If, on the other hand, the scriptures are false, then it is evident, that there was neither such a person as Cain, nor Ham, nor Canaan; and that nature bestowed such colour, features, and form, upon the different species of men, as were best adapted to their situation.
Thus, on which ever supposition it is founded, the whole argument must fall. And indeed it is impossible that it can stand, even in the eye of common sense. For if you admit the form of men as a justification of slavery, you may subjugate your own brother: if features, then you must quarrel with all the world: if colour, where are you to stop? It is evident, that if you travel from the equator to the northern pole, you will find a regular gradation of colour from black to white. Now if you can justly take him for your slave, who is of the deepest die, what hinders you from taking him also, who only differs from the former but by a shade. Thus you may proceed, taking each in a regular succession to the poles. But who are you, that thus take into slavery so many people? Where do you live yourself? Do you live in Spain, or in France, or in Britain? If in either of these countries, take care lest the whiter natives of the north should have a claim upon yourself.—But the argument is too ridiculous to be farther noticed.
Having now silenced the whole argument, we might immediately proceed to the discussion of other points, without even declaring our opinion as to which of the suppositions may be right, on which it has been resuted; but we do not think ourselves at liberty to do this. The present age would rejoice to find that the scriptures had no foundation, and would anxiously catch at the writings of him, who should mention them in a doubtful manner. We shall therefore declare our sentiments, by asserting that they are true, and that all mankind, however various their appearance, are derived from the same stock.
To prove this, we shall not produce those innumerable arguments, by which the scriptures have stood the test of ages, but advert to a single fact. It is an universal law, observable throughout the whole creation, that if two animals of a different species propagate, their offspring is unable to continue its own species. By this admirable law, the different species are preserved distinct; every possibility of confusion is prevented, and the world is forbidden to be over-run by a race of monsters. Now, if we apply this law to those of the human kind, who are said to be of a distinct species from each other, it immediately fails. The mulattoe is as capable of continuing his own species as his father; a clear and irrefragable proof, that the † scripture account of the creation is true, and that “God, who hath made the world, hath made of * one blood all the nations of men that dwell on all the face of the earth.”
But if this be the case, it will be said that mankind were originally of one colour; and it will be asked at the same time, what it is probable that the colour was, and how they came to assume so various an appearance? To each of these we shall make that reply, which we conceive to be the most rational.
As mankind were originally of the same stock, so it is evident that they were originally of the same colour. But how shall we attempt to ascertain it? Shall we Englishmen say, that it was the same as that which we now find to be peculiar to ourselves?—No—This would be a vain and partial consideration, and would betray our judgment to have arisen from that false fondness, which habituates us to suppose, that every thing belonging to ourselves is the perfectest and the best. Add to this, that we should always be liable to a just reproof from every inhabitant of the globe, whose colour was different from our own; because he would justly say, that he had as good a right to imagine that his own was the primitive colour, as that of any other people.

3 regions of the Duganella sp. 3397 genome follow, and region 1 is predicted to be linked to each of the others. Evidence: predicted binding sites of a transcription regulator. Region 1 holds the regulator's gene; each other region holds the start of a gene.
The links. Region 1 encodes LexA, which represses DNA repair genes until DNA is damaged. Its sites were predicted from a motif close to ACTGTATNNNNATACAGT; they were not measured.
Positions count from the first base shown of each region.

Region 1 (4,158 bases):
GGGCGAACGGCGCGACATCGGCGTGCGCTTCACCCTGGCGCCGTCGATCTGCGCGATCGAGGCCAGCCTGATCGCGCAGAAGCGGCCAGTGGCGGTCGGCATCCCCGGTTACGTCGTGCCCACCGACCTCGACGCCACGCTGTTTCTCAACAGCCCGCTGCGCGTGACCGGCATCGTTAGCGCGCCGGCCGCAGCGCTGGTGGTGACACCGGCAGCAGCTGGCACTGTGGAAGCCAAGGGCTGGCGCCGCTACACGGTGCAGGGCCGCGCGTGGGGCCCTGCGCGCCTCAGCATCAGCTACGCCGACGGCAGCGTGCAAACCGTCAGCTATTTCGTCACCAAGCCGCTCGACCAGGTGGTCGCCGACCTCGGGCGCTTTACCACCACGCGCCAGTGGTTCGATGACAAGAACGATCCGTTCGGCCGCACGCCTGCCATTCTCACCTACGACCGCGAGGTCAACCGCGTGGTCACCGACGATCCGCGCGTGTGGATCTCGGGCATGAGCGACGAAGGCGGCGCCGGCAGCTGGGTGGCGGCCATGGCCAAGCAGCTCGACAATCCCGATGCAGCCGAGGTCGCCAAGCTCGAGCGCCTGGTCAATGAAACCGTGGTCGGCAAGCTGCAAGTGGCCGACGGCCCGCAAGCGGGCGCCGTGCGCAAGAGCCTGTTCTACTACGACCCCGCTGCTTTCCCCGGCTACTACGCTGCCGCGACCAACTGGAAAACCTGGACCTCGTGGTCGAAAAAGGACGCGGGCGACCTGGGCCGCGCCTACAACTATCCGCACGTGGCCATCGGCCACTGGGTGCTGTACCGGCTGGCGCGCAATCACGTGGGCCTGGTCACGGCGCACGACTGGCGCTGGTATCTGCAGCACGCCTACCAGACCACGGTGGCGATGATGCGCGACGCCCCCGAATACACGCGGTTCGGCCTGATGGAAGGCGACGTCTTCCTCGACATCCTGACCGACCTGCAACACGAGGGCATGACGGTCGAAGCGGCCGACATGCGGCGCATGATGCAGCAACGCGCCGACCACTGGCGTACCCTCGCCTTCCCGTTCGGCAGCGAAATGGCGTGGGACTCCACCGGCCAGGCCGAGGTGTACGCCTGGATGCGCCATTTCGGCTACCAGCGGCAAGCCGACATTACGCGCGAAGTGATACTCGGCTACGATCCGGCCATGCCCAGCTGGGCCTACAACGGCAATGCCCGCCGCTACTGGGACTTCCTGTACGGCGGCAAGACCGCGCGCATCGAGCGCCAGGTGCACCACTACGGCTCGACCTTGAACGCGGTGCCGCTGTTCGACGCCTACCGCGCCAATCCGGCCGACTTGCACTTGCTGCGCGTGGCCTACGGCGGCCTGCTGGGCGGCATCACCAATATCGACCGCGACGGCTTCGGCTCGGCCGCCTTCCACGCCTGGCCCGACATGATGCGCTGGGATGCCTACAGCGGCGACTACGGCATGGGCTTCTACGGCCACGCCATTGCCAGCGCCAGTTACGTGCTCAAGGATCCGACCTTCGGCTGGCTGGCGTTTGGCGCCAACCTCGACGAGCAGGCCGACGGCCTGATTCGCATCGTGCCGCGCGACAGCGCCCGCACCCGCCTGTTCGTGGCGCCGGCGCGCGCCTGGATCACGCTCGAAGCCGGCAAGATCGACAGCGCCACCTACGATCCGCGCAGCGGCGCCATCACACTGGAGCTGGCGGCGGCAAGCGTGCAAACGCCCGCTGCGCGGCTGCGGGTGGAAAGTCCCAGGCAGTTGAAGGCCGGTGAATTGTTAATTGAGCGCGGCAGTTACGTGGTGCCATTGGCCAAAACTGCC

How then shall we attempt to ascertain it? Shall we look into the various climates of the earth, see the colour that generally prevails in the inhabitants of each, and apply the rule? This will be certainly free from partiality, and will afford us a better prospect of success: for as every particular district has its particular colour, so it is evident that the complexion of Noah and his sons, from whom the rest of the world were descended, was the same as that, which is peculiar to the country, which was the seat of their habitation. This, by such a mode of decision, will be found a dark olive; a beautiful colour, and a just medium between white and black. That this was the primitive colour, is highly probable from the observations that have been made; and, if admitted, will afford a valuable lesson to the Europeans, to be cautious how they deride those of the opposite complexion, as there is great reason to presume, that the purest*white is as far removed from the primitive colour as the deepest black.
We come now to the grand question, which is, that if mankind were originally of this or any other colour, how came it to pass, that they should wear so various an appearance? We reply, as we have had occasion to say before, either by the interposition of the Deity; or by a co-operation of certain causes, which have an effect upon the humanframe, and have the power of changing it more or less from its primitive appearance, as they are more or less numerous or powerful than those, which acted upon the frame of man in the first seat of his habitation.
With respect to the Divine interposition, two epochs have been assigned, when this difference of colour has been imagined to have been so produced. The first is that, which has been related, when the curse was pronounced on a branch of the posterity of Ham. But this argument has been already refuted; for if the particular colour alluded to were assigned at this period, it was assigned to the descendants of Canaan, to distinguish them from those of his other brothers, and was therefore limited to the former. But the descendants of *Cush, as we have shewn before, partook of the same colour; a clear proof, that it was neither assigned to them on this occasion, nor at this period.